I am breaking this story up in several different posts to make it easier to read. If you want to read the whole thing that’s fine too. Note: There is no part thirteen.
Life does not play by the rules and sometimes life will hit you from behind with a sucker punch. Hey Ken, your wife is having an affair! I can still hear it ringing in my ears as I try to pull myself up by the ropes, knees still shaky from the blow. Afraid of risking another disappointment. Afraid of risking another broken heart. Afraid I might just throw in the towel.
Kenneth Gilbert, that’s me, was a skeptic about most things, especially spirituality and the supernatural. I was brought up in a strict southern Baptist home so my views on the afterlife were shaped at an early age. As an adult, I’m not so sure that training was accurate. I still believe in a higher power but just like I am not concerned we with individual ants on an anthill; I’m not convinced that a higher power would be concerned with individual human lives. I am more interested in what we leave behind, so I sell insurance. Much like a preacher, a successful insurance salesman must be able to convince people to buy into something they’re not convinced they need. In the end, anyone who reads this story should understand why I am no longer a skeptic. I experienced a few months ago was the biggest sucker punch of them all.
Five years ago, my wife Amy and I decided to call it quits after twenty years of marriage. In the end, we were both very unhappy. To cope, I crawled into a bottle of pain killers and Amy took refuge at the bottom of a vodka bottle. At first the breakup was amicable, both of us just seeking a release, then suddenly we started fighting over the smallest things. We fought over our things like we were children fighting over their favorite toys. Eventually, exhausted from the fight, I waved the white flag. I left my home with a single suitcase of clothes, my Jeep, a few favorite compact discs, and my faithful dog Tim.
I don’t know why, maybe it was because we were the only two males in the family, but it was clear from the start that Tim was my dog. If I was around, the golden retriever was sitting on the couch next to me or sleeping at my feet. When I left, Tim followed me out the door and into the Jeep without hesitation. The reality was, Tim thought we were going for a ride, and riding was one of Tim’s favorite things. Little did he know, he would never see Amy again.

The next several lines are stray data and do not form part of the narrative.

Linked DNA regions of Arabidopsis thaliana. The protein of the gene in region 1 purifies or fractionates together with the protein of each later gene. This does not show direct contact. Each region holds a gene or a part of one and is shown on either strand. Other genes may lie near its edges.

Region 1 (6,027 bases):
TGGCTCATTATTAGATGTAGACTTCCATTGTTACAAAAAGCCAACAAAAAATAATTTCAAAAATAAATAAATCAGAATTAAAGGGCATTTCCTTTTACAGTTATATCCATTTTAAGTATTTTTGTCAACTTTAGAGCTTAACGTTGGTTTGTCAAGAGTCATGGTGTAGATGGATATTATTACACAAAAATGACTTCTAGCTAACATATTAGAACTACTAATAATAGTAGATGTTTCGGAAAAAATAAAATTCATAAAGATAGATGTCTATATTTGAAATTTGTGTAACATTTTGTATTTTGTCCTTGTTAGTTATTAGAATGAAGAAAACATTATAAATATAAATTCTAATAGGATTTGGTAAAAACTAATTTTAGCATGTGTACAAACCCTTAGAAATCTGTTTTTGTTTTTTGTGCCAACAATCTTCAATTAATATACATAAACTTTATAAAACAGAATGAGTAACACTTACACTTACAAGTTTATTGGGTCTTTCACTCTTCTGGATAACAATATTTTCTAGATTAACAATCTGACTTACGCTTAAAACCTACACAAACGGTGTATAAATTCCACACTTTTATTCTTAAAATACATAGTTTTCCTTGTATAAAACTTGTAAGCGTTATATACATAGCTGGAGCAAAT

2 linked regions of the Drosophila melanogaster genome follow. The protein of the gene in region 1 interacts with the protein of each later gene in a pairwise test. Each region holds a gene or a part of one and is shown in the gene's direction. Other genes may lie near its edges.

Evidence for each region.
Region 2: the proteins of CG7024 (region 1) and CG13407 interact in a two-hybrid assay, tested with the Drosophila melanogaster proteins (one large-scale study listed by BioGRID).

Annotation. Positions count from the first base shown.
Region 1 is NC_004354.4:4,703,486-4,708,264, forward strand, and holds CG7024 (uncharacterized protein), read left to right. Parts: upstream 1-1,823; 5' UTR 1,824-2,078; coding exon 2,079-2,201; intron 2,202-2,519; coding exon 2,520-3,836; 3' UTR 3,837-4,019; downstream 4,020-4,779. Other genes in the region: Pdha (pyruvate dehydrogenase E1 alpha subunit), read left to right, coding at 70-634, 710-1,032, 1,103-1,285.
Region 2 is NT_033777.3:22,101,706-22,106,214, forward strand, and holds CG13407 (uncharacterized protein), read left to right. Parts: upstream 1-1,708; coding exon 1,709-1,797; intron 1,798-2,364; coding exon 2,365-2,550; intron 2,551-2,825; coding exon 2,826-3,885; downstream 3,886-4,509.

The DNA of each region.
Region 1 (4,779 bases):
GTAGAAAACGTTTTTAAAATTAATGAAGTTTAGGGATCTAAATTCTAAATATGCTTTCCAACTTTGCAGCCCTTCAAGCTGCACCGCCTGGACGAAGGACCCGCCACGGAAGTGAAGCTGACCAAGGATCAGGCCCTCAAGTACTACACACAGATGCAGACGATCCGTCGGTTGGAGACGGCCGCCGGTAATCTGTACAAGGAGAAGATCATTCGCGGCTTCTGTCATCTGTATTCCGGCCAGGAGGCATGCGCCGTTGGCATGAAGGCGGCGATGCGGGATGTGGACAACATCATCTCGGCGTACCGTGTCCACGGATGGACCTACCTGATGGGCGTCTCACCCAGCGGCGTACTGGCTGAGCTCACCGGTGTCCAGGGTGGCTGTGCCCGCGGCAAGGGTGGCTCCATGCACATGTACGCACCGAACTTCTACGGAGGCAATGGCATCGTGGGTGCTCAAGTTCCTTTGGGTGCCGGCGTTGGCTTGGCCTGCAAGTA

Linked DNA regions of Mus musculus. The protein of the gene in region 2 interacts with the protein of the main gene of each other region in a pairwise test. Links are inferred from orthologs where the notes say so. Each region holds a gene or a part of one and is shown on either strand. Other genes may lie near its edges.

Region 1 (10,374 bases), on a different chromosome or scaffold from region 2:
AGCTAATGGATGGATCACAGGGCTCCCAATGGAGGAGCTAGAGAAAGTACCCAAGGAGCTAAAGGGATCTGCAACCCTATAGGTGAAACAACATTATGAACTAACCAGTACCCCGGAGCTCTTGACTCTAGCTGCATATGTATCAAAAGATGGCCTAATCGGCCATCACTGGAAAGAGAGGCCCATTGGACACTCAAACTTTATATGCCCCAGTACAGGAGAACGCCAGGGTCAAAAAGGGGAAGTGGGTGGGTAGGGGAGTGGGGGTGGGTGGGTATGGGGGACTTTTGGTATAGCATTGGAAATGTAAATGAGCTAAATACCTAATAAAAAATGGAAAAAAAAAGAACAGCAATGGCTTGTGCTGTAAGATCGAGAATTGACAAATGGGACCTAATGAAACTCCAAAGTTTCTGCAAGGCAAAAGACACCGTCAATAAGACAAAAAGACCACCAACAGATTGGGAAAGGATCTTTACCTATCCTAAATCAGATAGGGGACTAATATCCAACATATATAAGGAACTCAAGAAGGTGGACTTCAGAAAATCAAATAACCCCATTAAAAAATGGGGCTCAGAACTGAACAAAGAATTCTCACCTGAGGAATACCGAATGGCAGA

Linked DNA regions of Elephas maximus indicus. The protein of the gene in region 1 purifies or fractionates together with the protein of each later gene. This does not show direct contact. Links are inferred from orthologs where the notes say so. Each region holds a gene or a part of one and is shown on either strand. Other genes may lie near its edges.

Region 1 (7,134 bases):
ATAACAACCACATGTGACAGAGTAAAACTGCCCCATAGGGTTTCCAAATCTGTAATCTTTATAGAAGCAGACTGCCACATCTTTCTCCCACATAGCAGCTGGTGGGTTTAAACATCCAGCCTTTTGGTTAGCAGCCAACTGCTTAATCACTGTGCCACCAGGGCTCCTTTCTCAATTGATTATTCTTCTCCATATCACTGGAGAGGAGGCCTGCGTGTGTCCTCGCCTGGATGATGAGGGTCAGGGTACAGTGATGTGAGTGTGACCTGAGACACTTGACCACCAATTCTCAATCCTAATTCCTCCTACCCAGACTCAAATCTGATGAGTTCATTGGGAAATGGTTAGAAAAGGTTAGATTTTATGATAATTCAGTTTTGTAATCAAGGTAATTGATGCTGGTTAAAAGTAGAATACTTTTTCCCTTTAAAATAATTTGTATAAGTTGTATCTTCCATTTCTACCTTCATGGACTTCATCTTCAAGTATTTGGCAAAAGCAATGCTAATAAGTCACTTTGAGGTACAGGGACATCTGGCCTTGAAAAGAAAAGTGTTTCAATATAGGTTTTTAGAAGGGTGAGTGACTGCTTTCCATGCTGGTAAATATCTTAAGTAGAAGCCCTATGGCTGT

Amy and I were blessed with two children, both girls. Heather the oldest by two years, and Jasmine the baby, are both in college. Both had decided to attend the University of Arkansas, in Fayetteville. Jasmine was a follower so it was easy enough to see why she had picked this college. Heather on the other hand had wanted to be a Razorback as long as I can remember. To this day, I don’t know how she got introduced to the Razorbacks, but Fayetteville was only a day’s drive for either Amy or Myself, so we heartily approved of her choice. The girls never expressed it but I think they were happy for Amy and me. They had seen the sadness creep up on us like a dark shadow. Unhappy people have a virus and tend to infect those around them. Thank god, the girls were immune to this disease. They were starting their own lives and I’m sure, like many children of dysfunction, they vowed to never be like their parents.
I might have left you wondering about the pain killers, so I offer this quick explanation. Fifteen years ago, while moving a sleeper sofa up the stairs of our new house, the sofa suddenly opened and knocked me over the railing and down to the first floor. The fall left me with an injured back, not broken, but still requiring surgery to correct the damage. I was never the same after that and was left with persistent pain in my lower back. I had been prescribed several different pain killers over the next fifteen years, finally I decided Vicodin worked the best. It did not take away the pain entirely, but it reduced the pain to a dull ache. During the last few months my marriage, I started taking more medication than prescribed. At first it was just a half of a pill, but with each new self-prescribed dose, I found it harder to get the same effect. Eventually, instead of one pill as needed, I was taking three to four pills every day. I was obviously abusing this drug but I had good insurance so my doctor never questioned me about it. Becoming an addict was the easiest thing I had ever done. For any problem, mind numbing relief was just a swallow away.
After a few short months, I had lost contact with most of our mutual friends. In the end, I was left with only a few lifelong friends. Friends I had known before Amy. I never told them, but these few remaining friends had caused the most damage. Each one, in their own time, eventually confessed that they had known about the affair long before the divorce. In their sad attempt at diplomacy, they had all decided to keep the truth from me. In my mind, this was the ultimate betrayal.
The whole event had left me with deep emotional scars and some wounds that would never heal. I had lost my faith in people. Tim was the only one I trusted. For the next few years I would measure my days by how many Vicodin I thought it would take to get through the day. Problems at work was a two-pill day, any interaction with Amy was a three-pill day, and so on. It was a four-pill day when I found Tim’s cold stiff body at the foot of my bed. Three days later, after the fog cleared, I started making plans.
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